Monday, March 22, 7pm CT
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About The Cat I Never Named
The stunning memoir of a Muslim teen struggling to survive in the midst of the Bosnian genocide--and the stray cat who protected her family through it all.
In 1992, Amra was a teen in Bihac, Bosnia, when her best friend said they couldn't speak anymore. Her friend didn't say why, but Amra knew the reason: Amra was Muslim. It was the first sign her world was changing. Then Muslim refugees from other Bosnian cities started arriving, fleeing Serbian persecution. When the tanks rolled into Bihac, bringing her own city under seige, Amra's happy life in her peaceful city vanished.
But there is light even in the darkest of times, and she discovered that light in the warm, bonfire eyes of a stray cat. The little calico had followed the refugees into the city and lost her own family. At first, Amra doesn't want to bother with a stray; her family doesn't have the money to keep a pet. But with gentle charm this kitty finds her way into everyone's heart, and after a few near miracles when she seems to save the family, how could they turn her away?
Here is the stunning true story of a teen who, even in the brutality of war, never wavered in her determination to obtain an education, maintain friendships, and even find a first love-and the cat who gave comfort, hope, and maybe even served as the family's guardian spirit.
“Gripping. . . . Sabic-El-Rayess's visual imagination is a slipstream. Amra's words have a subtle, relentless force, creating a world where life is a danger, a demand, and a warm, calico presence.” —Foreword Reviews (starred review)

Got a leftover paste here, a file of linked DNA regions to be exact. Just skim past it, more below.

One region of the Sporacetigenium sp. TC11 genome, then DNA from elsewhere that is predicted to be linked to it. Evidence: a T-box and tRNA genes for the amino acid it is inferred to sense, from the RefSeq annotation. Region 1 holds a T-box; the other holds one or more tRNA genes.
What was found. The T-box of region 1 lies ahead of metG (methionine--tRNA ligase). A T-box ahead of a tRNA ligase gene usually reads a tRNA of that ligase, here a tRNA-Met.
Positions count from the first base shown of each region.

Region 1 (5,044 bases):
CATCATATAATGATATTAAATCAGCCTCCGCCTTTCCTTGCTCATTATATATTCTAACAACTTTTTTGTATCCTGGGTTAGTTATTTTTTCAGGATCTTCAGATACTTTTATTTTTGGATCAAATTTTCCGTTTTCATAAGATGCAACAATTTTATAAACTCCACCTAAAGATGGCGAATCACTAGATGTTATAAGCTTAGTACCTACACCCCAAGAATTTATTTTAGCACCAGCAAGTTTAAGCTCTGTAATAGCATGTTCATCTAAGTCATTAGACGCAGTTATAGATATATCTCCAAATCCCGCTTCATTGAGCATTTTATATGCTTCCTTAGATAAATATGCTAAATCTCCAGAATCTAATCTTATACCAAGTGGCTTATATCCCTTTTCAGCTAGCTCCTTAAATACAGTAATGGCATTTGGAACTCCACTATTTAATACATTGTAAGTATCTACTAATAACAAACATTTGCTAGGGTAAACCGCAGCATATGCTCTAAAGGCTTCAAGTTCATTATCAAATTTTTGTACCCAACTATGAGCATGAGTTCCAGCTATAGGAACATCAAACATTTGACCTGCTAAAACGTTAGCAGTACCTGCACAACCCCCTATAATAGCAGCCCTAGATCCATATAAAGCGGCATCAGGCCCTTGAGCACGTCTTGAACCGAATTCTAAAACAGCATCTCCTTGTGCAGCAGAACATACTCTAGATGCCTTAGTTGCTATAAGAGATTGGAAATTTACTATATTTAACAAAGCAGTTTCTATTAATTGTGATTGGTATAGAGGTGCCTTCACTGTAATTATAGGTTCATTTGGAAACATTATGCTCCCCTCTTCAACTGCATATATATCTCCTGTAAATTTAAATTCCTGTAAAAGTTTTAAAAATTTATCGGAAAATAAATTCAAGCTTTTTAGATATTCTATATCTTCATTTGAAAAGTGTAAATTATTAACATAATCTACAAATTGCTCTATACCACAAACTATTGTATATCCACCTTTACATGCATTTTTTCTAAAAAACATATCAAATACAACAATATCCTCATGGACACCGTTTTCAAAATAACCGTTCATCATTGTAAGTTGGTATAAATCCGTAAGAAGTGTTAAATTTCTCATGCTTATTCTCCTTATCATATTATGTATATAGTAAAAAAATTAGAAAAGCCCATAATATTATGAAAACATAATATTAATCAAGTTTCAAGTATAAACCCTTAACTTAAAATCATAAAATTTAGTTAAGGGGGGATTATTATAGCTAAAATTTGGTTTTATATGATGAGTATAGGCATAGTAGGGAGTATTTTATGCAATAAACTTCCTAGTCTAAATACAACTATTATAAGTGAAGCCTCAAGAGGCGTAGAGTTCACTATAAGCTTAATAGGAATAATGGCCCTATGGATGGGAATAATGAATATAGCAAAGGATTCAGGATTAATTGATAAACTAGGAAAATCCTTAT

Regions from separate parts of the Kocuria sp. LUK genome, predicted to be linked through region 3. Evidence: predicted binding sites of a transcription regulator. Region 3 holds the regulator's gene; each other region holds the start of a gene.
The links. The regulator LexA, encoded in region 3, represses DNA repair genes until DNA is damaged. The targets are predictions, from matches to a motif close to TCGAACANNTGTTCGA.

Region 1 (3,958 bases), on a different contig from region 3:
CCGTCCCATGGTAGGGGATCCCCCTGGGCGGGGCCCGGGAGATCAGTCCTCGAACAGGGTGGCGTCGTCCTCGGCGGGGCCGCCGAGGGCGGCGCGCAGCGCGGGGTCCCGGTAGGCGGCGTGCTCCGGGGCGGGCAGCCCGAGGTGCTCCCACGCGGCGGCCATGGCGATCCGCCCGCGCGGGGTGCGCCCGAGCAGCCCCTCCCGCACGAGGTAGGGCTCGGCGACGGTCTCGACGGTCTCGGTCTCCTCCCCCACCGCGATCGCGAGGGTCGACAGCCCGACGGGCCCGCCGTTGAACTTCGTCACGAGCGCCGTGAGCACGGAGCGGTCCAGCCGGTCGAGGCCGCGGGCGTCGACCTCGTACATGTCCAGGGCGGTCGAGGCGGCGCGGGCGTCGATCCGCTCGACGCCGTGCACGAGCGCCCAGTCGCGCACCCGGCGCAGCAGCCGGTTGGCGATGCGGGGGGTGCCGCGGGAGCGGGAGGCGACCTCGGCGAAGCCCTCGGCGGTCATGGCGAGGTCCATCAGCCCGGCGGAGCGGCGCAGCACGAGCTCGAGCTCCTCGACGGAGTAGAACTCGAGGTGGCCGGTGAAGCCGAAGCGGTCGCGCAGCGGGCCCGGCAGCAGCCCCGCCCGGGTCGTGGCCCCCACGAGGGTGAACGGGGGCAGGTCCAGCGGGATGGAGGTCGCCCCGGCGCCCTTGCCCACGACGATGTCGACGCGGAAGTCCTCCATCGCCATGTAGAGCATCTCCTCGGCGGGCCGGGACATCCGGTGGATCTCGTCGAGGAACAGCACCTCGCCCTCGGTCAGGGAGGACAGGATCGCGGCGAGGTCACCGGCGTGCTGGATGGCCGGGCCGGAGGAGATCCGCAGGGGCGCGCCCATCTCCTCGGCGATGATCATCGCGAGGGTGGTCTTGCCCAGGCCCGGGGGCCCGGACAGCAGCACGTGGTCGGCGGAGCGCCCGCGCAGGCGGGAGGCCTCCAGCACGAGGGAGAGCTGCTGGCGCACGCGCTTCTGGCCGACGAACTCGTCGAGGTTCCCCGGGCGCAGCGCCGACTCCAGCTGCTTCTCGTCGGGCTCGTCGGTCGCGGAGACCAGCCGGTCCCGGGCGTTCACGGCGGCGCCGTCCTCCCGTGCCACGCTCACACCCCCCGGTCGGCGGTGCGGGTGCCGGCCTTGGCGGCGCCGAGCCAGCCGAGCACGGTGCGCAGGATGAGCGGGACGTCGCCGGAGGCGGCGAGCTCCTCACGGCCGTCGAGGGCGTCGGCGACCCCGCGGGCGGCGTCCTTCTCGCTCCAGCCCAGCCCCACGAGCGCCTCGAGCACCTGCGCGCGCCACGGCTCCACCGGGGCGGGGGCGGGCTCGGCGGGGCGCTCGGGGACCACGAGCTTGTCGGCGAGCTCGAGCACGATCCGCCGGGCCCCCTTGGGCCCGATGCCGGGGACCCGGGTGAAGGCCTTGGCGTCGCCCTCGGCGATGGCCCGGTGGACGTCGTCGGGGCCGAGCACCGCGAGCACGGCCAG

“Boldly tackles the rawness of human emotion in times of severe distress. . . . Unforgettable.” —Kirkus Reviews (starred review)
About the Speakers
Amra Sabic-El-Rayess grew up in Bihac, Bosnia and Herzegovina. After surviving ethnic cleansing and more than 1100 days under the Serbs' military siege, she emigrated to the United States in 1996. By December 1999, she earned a BA in Economics from Brown University. Later, she obtained two Masters degrees and a Doctorate from Columbia University. Currently, she is a professor at Columbia University working on understanding how and why societies fall apart and what role education can play in rebuilding decimated countries. She has published extensively on education-related issues, and has lectured around the world to adult and adolescent audiences. In her students' feedback, Amra is consistently praised as one of the most inspiring professors they have encountered. She divides her time between Manhattan and Tuxedo Park with her husband and two daughters, ages 11 and 13.
Born in Serbia in 1979, Elma Salesevic moved to Sarajevo, the capital of Bosnia, when she was 6 months old. When the war started in 1992, she escaped with her mother on the last military cargo plane out. After living for 25 months in Serbia and Montenegro, she returned to Sarajevo–which was still under siege--in September 1994, crawling through a makeshift tunnel that had been dug under the airport’s runway. Living with no electricity and little food, she survived the remainder of the war by reading—first all of her family’s books and then those of her neighbors. After the war, she graduated from the University of Sarajevo with a degree in Civil Engineering and Telecommunications. After immigrating to the U.S. in 2008, she worked for ten years as a community interpreter; she now works for U.S. Bank. Ms. Salesevic has been active in the Bosnia Memory Project since 2012 as an interpreter, researcher, and adviser.
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